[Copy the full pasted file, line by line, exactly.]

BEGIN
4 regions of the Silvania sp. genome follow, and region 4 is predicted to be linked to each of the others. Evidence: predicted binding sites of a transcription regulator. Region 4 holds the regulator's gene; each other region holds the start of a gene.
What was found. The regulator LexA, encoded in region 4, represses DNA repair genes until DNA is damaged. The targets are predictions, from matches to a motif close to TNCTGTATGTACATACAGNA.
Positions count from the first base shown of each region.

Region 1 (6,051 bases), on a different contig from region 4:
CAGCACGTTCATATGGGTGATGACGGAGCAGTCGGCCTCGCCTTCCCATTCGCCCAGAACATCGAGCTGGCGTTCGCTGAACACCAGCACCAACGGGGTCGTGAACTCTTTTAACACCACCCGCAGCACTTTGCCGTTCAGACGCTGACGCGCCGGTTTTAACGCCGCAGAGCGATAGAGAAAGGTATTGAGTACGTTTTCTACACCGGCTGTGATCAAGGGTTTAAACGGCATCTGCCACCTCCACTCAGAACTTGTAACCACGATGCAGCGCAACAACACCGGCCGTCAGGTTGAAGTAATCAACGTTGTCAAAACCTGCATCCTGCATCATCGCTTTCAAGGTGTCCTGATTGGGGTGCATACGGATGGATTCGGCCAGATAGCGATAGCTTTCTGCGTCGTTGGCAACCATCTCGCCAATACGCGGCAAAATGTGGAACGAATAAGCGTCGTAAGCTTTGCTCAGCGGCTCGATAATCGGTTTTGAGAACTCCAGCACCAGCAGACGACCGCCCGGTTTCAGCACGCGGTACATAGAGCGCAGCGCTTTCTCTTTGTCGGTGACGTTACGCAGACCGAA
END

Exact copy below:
4 regions of the Silvania sp. genome follow, and region 4 is predicted to be linked to each of the others. Evidence: predicted binding sites of a transcription regulator. Region 4 holds the regulator's gene; each other region holds the start of a gene.
What was found. The regulator LexA, encoded in region 4, represses DNA repair genes until DNA is damaged. The targets are predictions, from matches to a motif close to TNCTGTATGTACATACAGNA.
Positions count from the first base shown of each region.

Region 1 (6,051 bases), on a different contig from region 4:
CAGCACGTTCATATGGGTGATGACGGAGCAGTCGGCCTCGCCTTCCCATTCGCCCAGAACATCGAGCTGGCGTTCGCTGAACACCAGCACCAACGGGGTCGTGAACTCTTTTAACACCACCCGCAGCACTTTGCCGTTCAGACGCTGACGCGCCGGTTTTAACGCCGCAGAGCGATAGAGAAAGGTATTGAGTACGTTTTCTACACCGGCTGTGATCAAGGGTTTAAACGGCATCTGCCACCTCCACTCAGAACTTGTAACCACGATGCAGCGCAACAACACCGGCCGTCAGGTTGAAGTAATCAACGTTGTCAAAACCTGCATCCTGCATCATCGCTTTCAAGGTGTCCTGATTGGGGTGCATACGGATGGATTCGGCCAGATAGCGATAGCTTTCTGCGTCGTTGGCAACCATCTCGCCAATACGCGGCAAAATGTGGAACGAATAAGCGTCGTAAGCTTTGCTCAGCGGCTCGATAATCGGTTTTGAGAACTCCAGCACCAGCAGACGACCGCCCGGTTTCAGCACGCGGTACATAGAGCGCAGCGCTTTCTCTTTGTCGGTGACGTTACGCAGACCGAA